“Many persons with paralytic poliomyelitis recover completely and, in most, muscle function returns to some degree. Weakness or paralysis still present 12 months after onset is usually permanent.”(3)
Now we find that even in paralytic cases, it’s not typically permanent.
“The illness progresses to flaccid paralysis with diminished deep tendon reflexes, reaches a plateau without change for days to weeks, and is usually asymmetrical. Strength then begins to return.”(3)
Again, the CDC reaffirms that in paralytic cases, the paralysis is often not permanent. After as little as days, strength can start to return. This fact is going to be useful for us to remember as we look into the history and diagnosis of polio.
HISTORY OF DISEASE/VACCINE
Early History of Polio
Was polio always such a problem to society? When we look at the literature, we find that polio was a relatively benign disease prior to the 20th century, with only rare instances of paralytic infections. The CDC states:
“Before the 18th century, polioviruses probably circulated widely. Initial infections with at least one type probably occurred in early infancy, when transplacentally acquired maternal antibodies were high. Exposure throughout life probably provided continual boosting of immunity, and paralytic infections were probably rare.
In the immediate prevaccine era, improved sanitation allowed less frequent exposure and increased the age of primary infection. Boosting of immunity from natural exposure became more infrequent and the number of susceptible persons accumulated, ultimately resulting in the occurrence of epidemics, with 13,000 to 20,000 paralytic cases reported annually.”(3)
I want to point out that this excerpt from the CDC pinkbook mentions the sanitation theory, which we will come back to a little later. The CDC goes on to say:
“In the early vaccine era, the incidence dramatically decreased after the introduction of inactivated polio vaccine (IPV) in 1955. The decline continued following oral polio vaccine (OPV) introduction in 1961. In 1960, a total of 2,525 paralytic cases were reported, compared with 61 in 1965.”(3)
A few other sources corroborate the fact that polio prior to the 20th century was a much different disease:
“In reviewing this subject briefly, one finds that at the turn of the century, “infantile paralysis,” as it was then called, was considered to be “rather rare after the age of six.” Indeed more than 50 per cent of the cases were under two years of age.”(4)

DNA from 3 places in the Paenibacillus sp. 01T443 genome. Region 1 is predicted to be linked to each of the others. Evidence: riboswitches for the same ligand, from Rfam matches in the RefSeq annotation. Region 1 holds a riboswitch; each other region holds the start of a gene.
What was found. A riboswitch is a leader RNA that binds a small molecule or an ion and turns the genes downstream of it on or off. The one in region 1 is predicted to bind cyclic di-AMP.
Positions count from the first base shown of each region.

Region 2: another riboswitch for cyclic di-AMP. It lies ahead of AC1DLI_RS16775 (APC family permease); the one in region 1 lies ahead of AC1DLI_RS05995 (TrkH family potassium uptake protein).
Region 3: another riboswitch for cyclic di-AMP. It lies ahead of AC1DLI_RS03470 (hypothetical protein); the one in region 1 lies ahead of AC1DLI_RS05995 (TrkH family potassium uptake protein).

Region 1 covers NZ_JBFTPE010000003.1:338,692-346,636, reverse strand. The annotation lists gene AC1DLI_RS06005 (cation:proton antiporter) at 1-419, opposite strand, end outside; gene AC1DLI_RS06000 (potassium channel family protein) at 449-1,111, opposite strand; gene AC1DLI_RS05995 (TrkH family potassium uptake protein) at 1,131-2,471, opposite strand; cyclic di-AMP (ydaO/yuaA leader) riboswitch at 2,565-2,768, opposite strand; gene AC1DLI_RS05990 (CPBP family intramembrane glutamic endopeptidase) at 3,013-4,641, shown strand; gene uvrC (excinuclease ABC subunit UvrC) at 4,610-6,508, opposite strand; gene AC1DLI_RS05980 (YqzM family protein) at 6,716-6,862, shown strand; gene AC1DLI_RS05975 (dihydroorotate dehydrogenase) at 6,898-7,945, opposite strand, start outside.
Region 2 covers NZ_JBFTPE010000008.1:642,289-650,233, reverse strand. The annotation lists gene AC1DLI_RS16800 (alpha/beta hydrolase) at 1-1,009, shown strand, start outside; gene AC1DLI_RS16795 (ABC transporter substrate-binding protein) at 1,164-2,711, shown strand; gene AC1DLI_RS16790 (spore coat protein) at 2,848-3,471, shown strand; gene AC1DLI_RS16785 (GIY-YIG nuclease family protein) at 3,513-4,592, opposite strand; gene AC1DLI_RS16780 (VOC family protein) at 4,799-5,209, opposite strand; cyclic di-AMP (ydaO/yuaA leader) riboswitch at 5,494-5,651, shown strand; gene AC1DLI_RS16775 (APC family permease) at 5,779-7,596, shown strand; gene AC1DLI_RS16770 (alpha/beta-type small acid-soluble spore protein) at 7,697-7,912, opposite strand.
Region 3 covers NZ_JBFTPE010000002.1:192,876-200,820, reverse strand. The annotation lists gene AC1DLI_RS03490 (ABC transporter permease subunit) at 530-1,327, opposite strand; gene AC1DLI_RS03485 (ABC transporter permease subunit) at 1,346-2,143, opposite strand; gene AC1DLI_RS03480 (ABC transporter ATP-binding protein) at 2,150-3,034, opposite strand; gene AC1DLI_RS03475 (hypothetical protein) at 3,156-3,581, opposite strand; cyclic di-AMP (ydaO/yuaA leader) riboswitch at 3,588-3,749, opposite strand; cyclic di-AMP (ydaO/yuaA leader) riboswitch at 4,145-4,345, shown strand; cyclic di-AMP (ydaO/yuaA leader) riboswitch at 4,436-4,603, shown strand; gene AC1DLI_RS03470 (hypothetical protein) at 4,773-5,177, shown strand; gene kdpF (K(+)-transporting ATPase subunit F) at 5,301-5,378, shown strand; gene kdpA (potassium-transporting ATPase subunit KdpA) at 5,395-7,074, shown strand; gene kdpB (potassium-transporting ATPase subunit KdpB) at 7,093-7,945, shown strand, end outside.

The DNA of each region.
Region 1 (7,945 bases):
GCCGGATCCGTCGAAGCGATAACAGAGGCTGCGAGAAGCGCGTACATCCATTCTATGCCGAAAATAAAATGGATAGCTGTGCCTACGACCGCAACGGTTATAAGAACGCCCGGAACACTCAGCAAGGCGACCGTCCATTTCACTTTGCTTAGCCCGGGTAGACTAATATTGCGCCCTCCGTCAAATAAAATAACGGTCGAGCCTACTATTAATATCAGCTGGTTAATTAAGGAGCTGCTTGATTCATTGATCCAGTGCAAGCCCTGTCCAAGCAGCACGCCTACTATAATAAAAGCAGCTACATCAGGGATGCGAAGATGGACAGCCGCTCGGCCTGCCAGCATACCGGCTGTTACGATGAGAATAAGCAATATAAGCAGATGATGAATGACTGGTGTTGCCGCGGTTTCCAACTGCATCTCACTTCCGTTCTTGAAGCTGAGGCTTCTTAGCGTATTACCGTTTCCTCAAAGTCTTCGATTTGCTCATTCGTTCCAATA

“Early records (1900-1920) are scanty, in fact poliomyelitis did not become a reportable disease in Connecticut until 1916. Not until 1920 did the reports become adequate for analysis. Consequently the study was limited to the period from 1921 to 1947.”(4)
This is what the World Health Organization (WHO) had to say:
“The history of poliomyelitis suggests that in the first half of the 19th century the clinical disease was rare and largely restricted to infants, while epidemics were almost unknown.”(5)
So to summarize, the CDC and various other sources say that before the turn of the century, paralytic infections were probably rare, but for some reason we find a dramatic rise in paralytic cases in the early to mid 20th century. The CDC states that this is likely due to the sanitation theory. They then go on to talk about the dramatic decline in paralytic cases after the introduction of the vaccines. It seems pretty straightforward so far.
History of Polio Vaccines
When looking at the development of the polio vaccines, there are quite a few details we could go over, but I feel that may be information overload for a lot of people. Instead I’m just going to give a brief overview of some main events.
In 1954 there was a massive polio vaccine trial which tested the Salk polio vaccine in 1.8 million children. The Salk vaccine was an inactivated polio vaccine (IPV) meaning that the virus was killed. In 1955, the results of this trial were reported and it was stated that the vaccine was 80-90% effective in protecting against paralytic polio. In 1955, the Salk vaccine was licensed in the US and mass vaccinations begun. An interesting tidbit on the Salk vaccine involves what is known as the Cutter Incident.
“In April 1955 more than 200 000 children in five Western and mid-Western USA states received a polio vaccine in which the process of inactivating the live virus proved to be defective. Within days there were reports of paralysis and within a month the first mass vaccination programme against polio had to be abandoned. Subsequent investigations revealed that the vaccine, manufactured by the California-based family firm of Cutter Laboratories, had caused 40 000 cases of polio, leaving 200 children with varying degrees of paralysis and killing 10.”(8)
This incident occurred in April of 1955, shortly after the Salk vaccine was licensed. The US Surgeon General recommended suspending all polio vaccines, and mass vaccinations didn’t begin again until the fall of 1955. The Sabin oral polio vaccine (OPV) was first licensed in 1961, but it wasn’t until 1963 when the trivalent vaccine was licensed. The OPV quickly replaced the IPV as the vaccine of choice in the United States.